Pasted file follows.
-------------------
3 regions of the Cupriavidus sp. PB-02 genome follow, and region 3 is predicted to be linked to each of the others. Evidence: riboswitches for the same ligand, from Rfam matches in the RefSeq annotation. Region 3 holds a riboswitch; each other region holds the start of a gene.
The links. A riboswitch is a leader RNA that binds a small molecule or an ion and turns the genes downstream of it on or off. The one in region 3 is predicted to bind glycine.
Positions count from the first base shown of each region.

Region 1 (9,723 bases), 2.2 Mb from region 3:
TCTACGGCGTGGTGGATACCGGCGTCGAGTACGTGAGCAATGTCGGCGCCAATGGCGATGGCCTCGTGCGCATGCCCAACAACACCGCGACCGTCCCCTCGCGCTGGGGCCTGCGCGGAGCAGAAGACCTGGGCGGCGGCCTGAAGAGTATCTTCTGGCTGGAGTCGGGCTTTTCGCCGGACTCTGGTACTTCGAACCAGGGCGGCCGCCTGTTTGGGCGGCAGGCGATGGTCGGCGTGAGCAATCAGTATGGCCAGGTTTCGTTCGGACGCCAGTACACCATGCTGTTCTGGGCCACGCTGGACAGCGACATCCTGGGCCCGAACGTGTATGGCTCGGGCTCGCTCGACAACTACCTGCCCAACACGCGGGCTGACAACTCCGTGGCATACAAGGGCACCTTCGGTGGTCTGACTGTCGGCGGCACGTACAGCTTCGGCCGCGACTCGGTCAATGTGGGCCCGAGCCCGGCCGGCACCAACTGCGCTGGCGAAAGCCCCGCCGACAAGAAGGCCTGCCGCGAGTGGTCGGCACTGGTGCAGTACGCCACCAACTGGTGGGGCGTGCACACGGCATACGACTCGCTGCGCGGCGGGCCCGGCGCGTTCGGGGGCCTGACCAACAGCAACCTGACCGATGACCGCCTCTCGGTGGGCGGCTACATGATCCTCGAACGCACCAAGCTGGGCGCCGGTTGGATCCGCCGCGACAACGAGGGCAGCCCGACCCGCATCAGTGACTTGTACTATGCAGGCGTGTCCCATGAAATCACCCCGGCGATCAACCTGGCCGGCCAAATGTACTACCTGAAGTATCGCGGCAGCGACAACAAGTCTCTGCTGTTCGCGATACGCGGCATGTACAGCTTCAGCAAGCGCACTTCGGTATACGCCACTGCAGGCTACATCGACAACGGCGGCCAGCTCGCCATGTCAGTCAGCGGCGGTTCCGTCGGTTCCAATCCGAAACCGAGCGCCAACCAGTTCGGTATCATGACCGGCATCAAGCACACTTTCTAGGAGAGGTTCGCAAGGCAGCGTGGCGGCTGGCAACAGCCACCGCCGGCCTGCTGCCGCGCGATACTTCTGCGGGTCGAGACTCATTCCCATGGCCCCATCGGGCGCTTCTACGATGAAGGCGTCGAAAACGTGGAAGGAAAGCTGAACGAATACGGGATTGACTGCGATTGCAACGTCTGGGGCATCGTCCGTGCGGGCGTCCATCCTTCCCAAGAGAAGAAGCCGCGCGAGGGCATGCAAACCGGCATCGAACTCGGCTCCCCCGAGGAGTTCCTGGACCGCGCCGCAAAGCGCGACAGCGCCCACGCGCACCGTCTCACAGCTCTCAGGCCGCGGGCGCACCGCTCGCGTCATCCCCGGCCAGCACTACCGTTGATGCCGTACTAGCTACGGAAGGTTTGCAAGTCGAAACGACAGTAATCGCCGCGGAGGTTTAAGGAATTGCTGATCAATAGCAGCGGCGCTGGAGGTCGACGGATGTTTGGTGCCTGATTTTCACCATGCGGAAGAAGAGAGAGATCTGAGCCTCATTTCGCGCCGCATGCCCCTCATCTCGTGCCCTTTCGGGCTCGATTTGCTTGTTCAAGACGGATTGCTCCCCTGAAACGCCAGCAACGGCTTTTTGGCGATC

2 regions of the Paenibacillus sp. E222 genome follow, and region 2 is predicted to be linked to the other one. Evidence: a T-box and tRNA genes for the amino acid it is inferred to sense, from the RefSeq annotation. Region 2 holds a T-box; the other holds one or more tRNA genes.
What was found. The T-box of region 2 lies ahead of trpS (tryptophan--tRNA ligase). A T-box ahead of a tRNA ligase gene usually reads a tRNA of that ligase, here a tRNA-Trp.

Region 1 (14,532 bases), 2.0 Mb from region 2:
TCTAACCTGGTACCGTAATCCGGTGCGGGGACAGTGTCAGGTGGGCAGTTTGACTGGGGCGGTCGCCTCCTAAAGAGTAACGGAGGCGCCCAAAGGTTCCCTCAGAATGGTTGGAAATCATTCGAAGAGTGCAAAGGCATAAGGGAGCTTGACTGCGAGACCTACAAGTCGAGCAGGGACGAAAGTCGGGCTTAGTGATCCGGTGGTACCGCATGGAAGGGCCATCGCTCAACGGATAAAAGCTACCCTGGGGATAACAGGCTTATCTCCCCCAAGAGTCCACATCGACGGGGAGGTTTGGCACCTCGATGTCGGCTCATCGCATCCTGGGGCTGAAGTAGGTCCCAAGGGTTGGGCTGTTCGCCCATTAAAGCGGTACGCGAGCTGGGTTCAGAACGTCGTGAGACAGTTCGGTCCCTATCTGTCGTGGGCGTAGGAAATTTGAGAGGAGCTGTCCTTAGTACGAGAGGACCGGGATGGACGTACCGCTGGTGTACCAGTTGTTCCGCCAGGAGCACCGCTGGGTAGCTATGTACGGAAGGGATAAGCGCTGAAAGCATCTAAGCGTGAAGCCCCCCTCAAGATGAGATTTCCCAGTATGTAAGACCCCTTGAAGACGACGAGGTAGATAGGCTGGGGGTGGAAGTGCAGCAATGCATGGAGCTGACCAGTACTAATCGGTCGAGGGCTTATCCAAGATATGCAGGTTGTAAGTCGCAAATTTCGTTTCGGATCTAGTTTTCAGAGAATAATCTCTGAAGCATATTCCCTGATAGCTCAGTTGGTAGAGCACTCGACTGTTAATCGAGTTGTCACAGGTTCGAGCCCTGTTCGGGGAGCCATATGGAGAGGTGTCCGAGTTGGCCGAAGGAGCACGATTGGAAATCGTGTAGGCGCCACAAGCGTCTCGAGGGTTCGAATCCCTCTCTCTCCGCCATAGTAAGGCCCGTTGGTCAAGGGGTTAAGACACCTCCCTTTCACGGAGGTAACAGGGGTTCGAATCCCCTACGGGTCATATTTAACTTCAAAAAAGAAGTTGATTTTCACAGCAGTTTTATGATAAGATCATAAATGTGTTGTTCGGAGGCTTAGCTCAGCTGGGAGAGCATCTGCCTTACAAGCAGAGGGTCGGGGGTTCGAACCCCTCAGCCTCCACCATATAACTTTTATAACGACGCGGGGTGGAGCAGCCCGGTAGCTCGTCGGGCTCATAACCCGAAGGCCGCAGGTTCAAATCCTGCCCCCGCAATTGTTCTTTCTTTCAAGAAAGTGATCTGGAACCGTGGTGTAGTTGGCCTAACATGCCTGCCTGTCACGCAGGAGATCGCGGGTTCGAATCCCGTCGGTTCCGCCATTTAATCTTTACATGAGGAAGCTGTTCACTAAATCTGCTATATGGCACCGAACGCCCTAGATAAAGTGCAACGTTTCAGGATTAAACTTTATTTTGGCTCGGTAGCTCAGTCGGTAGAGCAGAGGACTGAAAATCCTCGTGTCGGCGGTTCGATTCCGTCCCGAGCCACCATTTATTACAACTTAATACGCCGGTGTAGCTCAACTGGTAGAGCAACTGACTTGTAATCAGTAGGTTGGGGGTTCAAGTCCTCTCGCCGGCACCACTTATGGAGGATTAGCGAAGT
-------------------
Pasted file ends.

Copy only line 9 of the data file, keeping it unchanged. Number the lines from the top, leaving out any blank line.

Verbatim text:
TCTAACCTGGTACCGTAATCCGGTGCGGGGACAGTGTCAGGTGGGCAGTTTGACTGGGGCGGTCGCCTCCTAAAGAGTAACGGAGGCGCCCAAAGGTTCCCTCAGAATGGTTGGAAATCATTCGAAGAGTGCAAAGGCATAAGGGAGCTTGACTGCGAGACCTACAAGTCGAGCAGGGACGAAAGTCGGGCTTAGTGATCCGGTGGTACCGCATGGAAGGGCCATCGCTCAACGGATAAAAGCTACCCTGGGGATAACAGGCTTATCTCCCCCAAGAGTCCACATCGACGGGGAGGTTTGGCACCTCGATGTCGGCTCATCGCATCCTGGGGCTGAAGTAGGTCCCAAGGGTTGGGCTGTTCGCCCATTAAAGCGGTACGCGAGCTGGGTTCAGAACGTCGTGAGACAGTTCGGTCCCTATCTGTCGTGGGCGTAGGAAATTTGAGAGGAGCTGTCCTTAGTACGAGAGGACCGGGATGGACGTACCGCTGGTGTACCAGTTGTTCCGCCAGGAGCACCGCTGGGTAGCTATGTACGGAAGGGATAAGCGCTGAAAGCATCTAAGCGTGAAGCCCCCCTCAAGATGAGATTTCCCAGTATGTAAGACCCCTTGAAGACGACGAGGTAGATAGGCTGGGGGTGGAAGTGCAGCAATGCATGGAGCTGACCAGTACTAATCGGTCGAGGGCTTATCCAAGATATGCAGGTTGTAAGTCGCAAATTTCGTTTCGGATCTAGTTTTCAGAGAATAATCTCTGAAGCATATTCCCTGATAGCTCAGTTGGTAGAGCACTCGACTGTTAATCGAGTTGTCACAGGTTCGAGCCCTGTTCGGGGAGCCATATGGAGAGGTGTCCGAGTTGGCCGAAGGAGCACGATTGGAAATCGTGTAGGCGCCACAAGCGTCTCGAGGGTTCGAATCCCTCTCTCTCCGCCATAGTAAGGCCCGTTGGTCAAGGGGTTAAGACACCTCCCTTTCACGGAGGTAACAGGGGTTCGAATCCCCTACGGGTCATATTTAACTTCAAAAAAGAAGTTGATTTTCACAGCAGTTTTATGATAAGATCATAAATGTGTTGTTCGGAGGCTTAGCTCAGCTGGGAGAGCATCTGCCTTACAAGCAGAGGGTCGGGGGTTCGAACCCCTCAGCCTCCACCATATAACTTTTATAACGACGCGGGGTGGAGCAGCCCGGTAGCTCGTCGGGCTCATAACCCGAAGGCCGCAGGTTCAAATCCTGCCCCCGCAATTGTTCTTTCTTTCAAGAAAGTGATCTGGAACCGTGGTGTAGTTGGCCTAACATGCCTGCCTGTCACGCAGGAGATCGCGGGTTCGAATCCCGTCGGTTCCGCCATTTAATCTTTACATGAGGAAGCTGTTCACTAAATCTGCTATATGGCACCGAACGCCCTAGATAAAGTGCAACGTTTCAGGATTAAACTTTATTTTGGCTCGGTAGCTCAGTCGGTAGAGCAGAGGACTGAAAATCCTCGTGTCGGCGGTTCGATTCCGTCCCGAGCCACCATTTATTACAACTTAATACGCCGGTGTAGCTCAACTGGTAGAGCAACTGACTTGTAATCAGTAGGTTGGGGGTTCAAGTCCTCTCGCCGGCACCACTTATGGAGGATTAGCGAAGT